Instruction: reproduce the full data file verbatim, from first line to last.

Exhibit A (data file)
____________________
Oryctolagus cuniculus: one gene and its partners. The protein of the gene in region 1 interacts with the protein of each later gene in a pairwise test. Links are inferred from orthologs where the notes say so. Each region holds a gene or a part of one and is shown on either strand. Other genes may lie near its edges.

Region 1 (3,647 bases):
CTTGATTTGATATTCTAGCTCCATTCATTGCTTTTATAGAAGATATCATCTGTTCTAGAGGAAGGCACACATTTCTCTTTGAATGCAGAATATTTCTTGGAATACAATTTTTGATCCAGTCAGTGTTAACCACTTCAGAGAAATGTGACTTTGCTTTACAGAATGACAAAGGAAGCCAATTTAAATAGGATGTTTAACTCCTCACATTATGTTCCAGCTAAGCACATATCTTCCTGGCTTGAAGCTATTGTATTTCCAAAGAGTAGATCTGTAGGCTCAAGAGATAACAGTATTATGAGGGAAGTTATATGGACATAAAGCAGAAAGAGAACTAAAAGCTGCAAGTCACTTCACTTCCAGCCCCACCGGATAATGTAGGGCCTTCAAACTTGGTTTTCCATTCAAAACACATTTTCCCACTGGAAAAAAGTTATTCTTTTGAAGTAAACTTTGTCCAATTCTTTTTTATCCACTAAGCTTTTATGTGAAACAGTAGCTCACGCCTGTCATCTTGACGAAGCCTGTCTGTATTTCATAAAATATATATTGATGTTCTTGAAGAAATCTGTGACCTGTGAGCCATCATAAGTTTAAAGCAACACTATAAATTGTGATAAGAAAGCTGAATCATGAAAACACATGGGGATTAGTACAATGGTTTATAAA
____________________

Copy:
Oryctolagus cuniculus: one gene and its partners. The protein of the gene in region 1 interacts with the protein of each later gene in a pairwise test. Links are inferred from orthologs where the notes say so. Each region holds a gene or a part of one and is shown on either strand. Other genes may lie near its edges.

Region 1 (3,647 bases):
CTTGATTTGATATTCTAGCTCCATTCATTGCTTTTATAGAAGATATCATCTGTTCTAGAGGAAGGCACACATTTCTCTTTGAATGCAGAATATTTCTTGGAATACAATTTTTGATCCAGTCAGTGTTAACCACTTCAGAGAAATGTGACTTTGCTTTACAGAATGACAAAGGAAGCCAATTTAAATAGGATGTTTAACTCCTCACATTATGTTCCAGCTAAGCACATATCTTCCTGGCTTGAAGCTATTGTATTTCCAAAGAGTAGATCTGTAGGCTCAAGAGATAACAGTATTATGAGGGAAGTTATATGGACATAAAGCAGAAAGAGAACTAAAAGCTGCAAGTCACTTCACTTCCAGCCCCACCGGATAATGTAGGGCCTTCAAACTTGGTTTTCCATTCAAAACACATTTTCCCACTGGAAAAAAGTTATTCTTTTGAAGTAAACTTTGTCCAATTCTTTTTTATCCACTAAGCTTTTATGTGAAACAGTAGCTCACGCCTGTCATCTTGACGAAGCCTGTCTGTATTTCATAAAATATATATTGATGTTCTTGAAGAAATCTGTGACCTGTGAGCCATCATAAGTTTAAAGCAACACTATAAATTGTGATAAGAAAGCTGAATCATGAAAACACATGGGGATTAGTACAATGGTTTATAAA